There will be Blood (2007)

A story of family, religion, hatred, oil and madness, focusing on a turn-of-the-century prospector in the early days of the business.


Director: Paul Thomas Anderson Writers: Paul Thomas Anderson (screenplay), Upton Sinclair (Novel) Stars: Daniel Day-Lewis, Paul Dano, Ciarán Hinds


Sacrament of Holy Baptism pg 23

Q. What is Baptism?

A. Baptism is not just plain water, but it is the water included in God’s command and combined with God’s word.



There Is Power in the Blood (1899)

This hymn is by Lewis E. Jones, and again it's not traditionally a Lutheran Hymn, Then Sings My Soul says that this hymn is based on Jeremiah 10:6 “There is none like You, O LORD; You are great, and Your name is great in might.” And the book recounts how it came about upon reflection following a demon possession in California and an exorcism and Baptism of a Chinese farmer.



In There will be Blood this hymn is used in conjunction with another sort of exorcism and what looks in part to be a baptism. Unfortunately what happens to the oil man played by Daniel Day-Lewis wouldn't count as a baptism because it's missing one of the elements of a sacrament; it doesn't contain the words given by Jesus when He commanded the disciples to "Go therefore and make disciples of all nations, baptizing them in the name of the Father and of the Son and of the Holy Spirit,"[5]




Night of the Hunter (1955)

A religious fanatic marries a gullible widow whose young children are reluctant to tell him where their real daddy hid $10,000 he'd stolen in a robbery.


Directors: Charles Laughton, Robert Mitchum, Writers: Davis Grubb (Novel), James Agee (screen play), Stars: Robert Mitchum, Shelley Winters, Lillian Gish






Leaning on the Everlasting Arms (1887)

In Night of the Hunter we are introduced to the Hymn Leaning on the Everlasting Arms (1887) Again not a traditionally Lutheran Hymn but used a bit more frequently than the last ones, it was written by Elisha A. Hoffman and it's based on Deuteronomy 33:27 "The eternal God is your dwelling place, and underneath are the Everlasting Arms. And He thrust out the enemy before you and said, ‘Destroy.’" In this film the Hymn is used in a sinister way as it' sung be a psycho killer who thinks he's doing the will of God. We watched this because the film makers of the 2010 version of True Grit had seen this film in their younger days and the Hymn made an impression on them. The Hymn is then used by them in True Grit but in a way that's more in keeping with the original purpose of the hymn.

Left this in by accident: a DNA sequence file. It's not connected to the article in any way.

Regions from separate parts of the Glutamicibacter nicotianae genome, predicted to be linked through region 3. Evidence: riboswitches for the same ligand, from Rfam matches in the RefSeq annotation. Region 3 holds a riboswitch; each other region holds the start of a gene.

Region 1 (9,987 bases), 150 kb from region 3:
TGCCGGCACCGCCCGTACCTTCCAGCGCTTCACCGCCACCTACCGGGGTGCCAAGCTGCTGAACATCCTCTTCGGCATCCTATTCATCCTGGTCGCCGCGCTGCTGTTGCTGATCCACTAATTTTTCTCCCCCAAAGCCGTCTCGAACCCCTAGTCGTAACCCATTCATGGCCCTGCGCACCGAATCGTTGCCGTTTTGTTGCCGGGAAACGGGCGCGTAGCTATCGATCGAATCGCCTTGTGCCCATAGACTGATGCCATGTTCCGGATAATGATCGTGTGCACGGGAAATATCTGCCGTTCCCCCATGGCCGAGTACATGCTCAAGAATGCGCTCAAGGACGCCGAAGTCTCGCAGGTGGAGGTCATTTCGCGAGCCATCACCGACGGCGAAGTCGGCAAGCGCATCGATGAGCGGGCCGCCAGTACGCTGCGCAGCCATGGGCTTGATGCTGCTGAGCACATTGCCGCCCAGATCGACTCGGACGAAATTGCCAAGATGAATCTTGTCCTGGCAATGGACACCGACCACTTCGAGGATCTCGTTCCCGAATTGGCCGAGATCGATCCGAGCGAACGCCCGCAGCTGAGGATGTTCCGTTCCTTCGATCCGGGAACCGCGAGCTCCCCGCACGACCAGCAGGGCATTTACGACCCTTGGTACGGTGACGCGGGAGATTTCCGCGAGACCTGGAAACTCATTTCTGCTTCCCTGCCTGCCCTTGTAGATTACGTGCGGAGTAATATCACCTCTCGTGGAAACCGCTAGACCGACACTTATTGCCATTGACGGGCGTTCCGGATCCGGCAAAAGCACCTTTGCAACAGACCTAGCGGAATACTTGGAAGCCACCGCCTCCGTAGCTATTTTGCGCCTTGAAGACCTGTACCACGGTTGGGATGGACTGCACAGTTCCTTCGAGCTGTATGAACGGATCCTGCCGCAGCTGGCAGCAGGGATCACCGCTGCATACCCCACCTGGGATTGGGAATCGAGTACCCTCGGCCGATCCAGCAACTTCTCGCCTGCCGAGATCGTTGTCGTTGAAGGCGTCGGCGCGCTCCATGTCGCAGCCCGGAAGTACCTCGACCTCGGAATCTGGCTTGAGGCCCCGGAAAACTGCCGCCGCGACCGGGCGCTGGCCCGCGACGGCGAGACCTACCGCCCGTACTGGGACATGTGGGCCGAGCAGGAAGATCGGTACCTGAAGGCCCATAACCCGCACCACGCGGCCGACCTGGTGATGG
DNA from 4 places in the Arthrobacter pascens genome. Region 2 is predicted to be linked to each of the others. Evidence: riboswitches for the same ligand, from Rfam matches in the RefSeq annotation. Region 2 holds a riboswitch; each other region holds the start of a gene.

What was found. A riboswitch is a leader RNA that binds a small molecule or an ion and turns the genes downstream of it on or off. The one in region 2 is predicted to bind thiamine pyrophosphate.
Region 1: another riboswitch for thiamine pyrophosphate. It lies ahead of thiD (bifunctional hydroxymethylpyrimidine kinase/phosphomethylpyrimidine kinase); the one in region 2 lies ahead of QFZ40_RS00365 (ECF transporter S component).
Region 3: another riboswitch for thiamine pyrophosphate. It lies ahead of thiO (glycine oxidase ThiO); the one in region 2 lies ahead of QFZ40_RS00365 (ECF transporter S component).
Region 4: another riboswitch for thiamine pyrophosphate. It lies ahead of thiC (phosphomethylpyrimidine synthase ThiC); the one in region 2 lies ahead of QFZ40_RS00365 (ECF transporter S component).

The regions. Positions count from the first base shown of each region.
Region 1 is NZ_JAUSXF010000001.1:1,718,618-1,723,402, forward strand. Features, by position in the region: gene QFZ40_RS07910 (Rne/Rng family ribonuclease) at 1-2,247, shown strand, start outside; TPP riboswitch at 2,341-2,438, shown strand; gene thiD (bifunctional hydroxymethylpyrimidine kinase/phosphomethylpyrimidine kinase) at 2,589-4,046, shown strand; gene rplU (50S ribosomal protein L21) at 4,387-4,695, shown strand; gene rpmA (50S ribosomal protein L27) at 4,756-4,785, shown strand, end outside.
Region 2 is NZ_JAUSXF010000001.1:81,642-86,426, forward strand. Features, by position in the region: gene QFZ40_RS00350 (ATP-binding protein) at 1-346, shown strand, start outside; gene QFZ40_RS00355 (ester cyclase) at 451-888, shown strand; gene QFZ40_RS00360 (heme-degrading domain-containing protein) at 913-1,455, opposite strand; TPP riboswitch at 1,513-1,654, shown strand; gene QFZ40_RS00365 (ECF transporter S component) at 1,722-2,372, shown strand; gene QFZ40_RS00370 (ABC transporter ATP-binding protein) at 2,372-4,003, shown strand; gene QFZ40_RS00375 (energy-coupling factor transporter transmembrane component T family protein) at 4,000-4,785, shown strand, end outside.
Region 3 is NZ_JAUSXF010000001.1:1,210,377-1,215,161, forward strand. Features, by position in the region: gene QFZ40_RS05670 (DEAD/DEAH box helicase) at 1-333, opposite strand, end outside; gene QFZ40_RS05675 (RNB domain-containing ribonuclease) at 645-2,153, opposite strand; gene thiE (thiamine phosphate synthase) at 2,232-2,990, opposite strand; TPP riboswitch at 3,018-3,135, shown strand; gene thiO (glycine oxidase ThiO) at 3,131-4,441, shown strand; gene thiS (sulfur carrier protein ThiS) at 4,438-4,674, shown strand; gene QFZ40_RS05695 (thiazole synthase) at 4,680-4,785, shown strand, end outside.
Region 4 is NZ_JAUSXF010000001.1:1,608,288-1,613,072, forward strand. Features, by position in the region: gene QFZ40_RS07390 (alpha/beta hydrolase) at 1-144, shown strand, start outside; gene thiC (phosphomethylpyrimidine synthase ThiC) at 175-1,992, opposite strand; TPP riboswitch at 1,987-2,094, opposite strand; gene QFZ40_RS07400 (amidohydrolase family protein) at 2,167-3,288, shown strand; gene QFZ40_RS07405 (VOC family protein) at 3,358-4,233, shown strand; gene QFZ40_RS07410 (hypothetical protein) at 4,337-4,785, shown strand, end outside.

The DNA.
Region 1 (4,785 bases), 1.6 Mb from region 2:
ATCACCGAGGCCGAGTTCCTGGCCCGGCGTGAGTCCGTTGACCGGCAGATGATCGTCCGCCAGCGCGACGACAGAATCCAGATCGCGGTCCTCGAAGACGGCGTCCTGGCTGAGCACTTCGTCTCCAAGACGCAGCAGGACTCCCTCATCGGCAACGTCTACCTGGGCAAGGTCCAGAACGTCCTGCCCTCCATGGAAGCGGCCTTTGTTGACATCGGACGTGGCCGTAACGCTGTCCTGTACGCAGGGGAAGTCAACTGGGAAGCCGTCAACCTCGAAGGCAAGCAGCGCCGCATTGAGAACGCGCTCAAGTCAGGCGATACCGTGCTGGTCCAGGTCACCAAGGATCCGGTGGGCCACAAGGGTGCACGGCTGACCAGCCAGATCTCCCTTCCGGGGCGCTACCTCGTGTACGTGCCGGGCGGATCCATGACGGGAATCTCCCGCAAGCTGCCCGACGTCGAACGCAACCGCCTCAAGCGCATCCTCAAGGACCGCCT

First watch this clip from Night of the Hunter and then watch the following clip that talks about the Music of the film True Grit.   




The thing to consider here is how purposeful the film makers are, they consider every detail of their film even down to what music they will used, because it "tells the viewer things that they would not otherwise know."  


The Anatomy of a Scene


True Grit (2010)

A tough U.S. Marshal helps a stubborn young woman track down her father's murderer.


Directors: Ethan Coen, Joel Coen

Writers: Joel Coen (screenplay), Ethan Coen (screenplay), Charles Portis (Novel)

Stars: Jeff Bridges, Matt Damon, Hailee Steinfeld


Here we'll take some time to look at two scenes, first the hanging scene from True Grit (2010) and then the scene with Jesus in the Garden of Gethsemane from The Passion of the Christ (2006). 


First take a look at the trailer for True Grit.



For the next part we listened to an excerpt from the book True Grit (1968) by Charles Portis, you can listen to that excerpt below, then we watched the corresponding film clip. While you listen take note to the order of thing and likewise take note of the Christian content, then look for how the  Ethan and Joel Coen portray this in their film.



True Grit has a lot of Christian content throughout, but by being discerning, and by following it up with some additional research of your own, you'll be able to see better how a film maker is using their sources. That last film we looked at was the Passion of the Christ where we considered the scene set in the Garden of Gethsemane and thought about how well the film maker stuck to his source material.


Here is a Power Point File of a presentation on the film True Grit  you are free to look it over and use it if you're alble. 




The Passion of the Christ (2004)

A film detailing the final hours and crucifixion of Jesus Christ.

Director: Mel Gibson

Writers: Benedict Fitzgerald (screenplay), Mel Gibson (screenplay)

Stars: Jim Caviezel, Monica Bellucci, Maia Morgenstern


To get the full effect of this take some time to read, either before or after watching this next clip, these Scriptural passages that correspond with the scene from the film. Matthew 26:36-46; Mark 14:32-42; Luke 22:39-46; and John 18:1-11. Again ask how close are they following the readings and if they are deviating from the readings how are they doing so and why?





Some additional thoughts for you: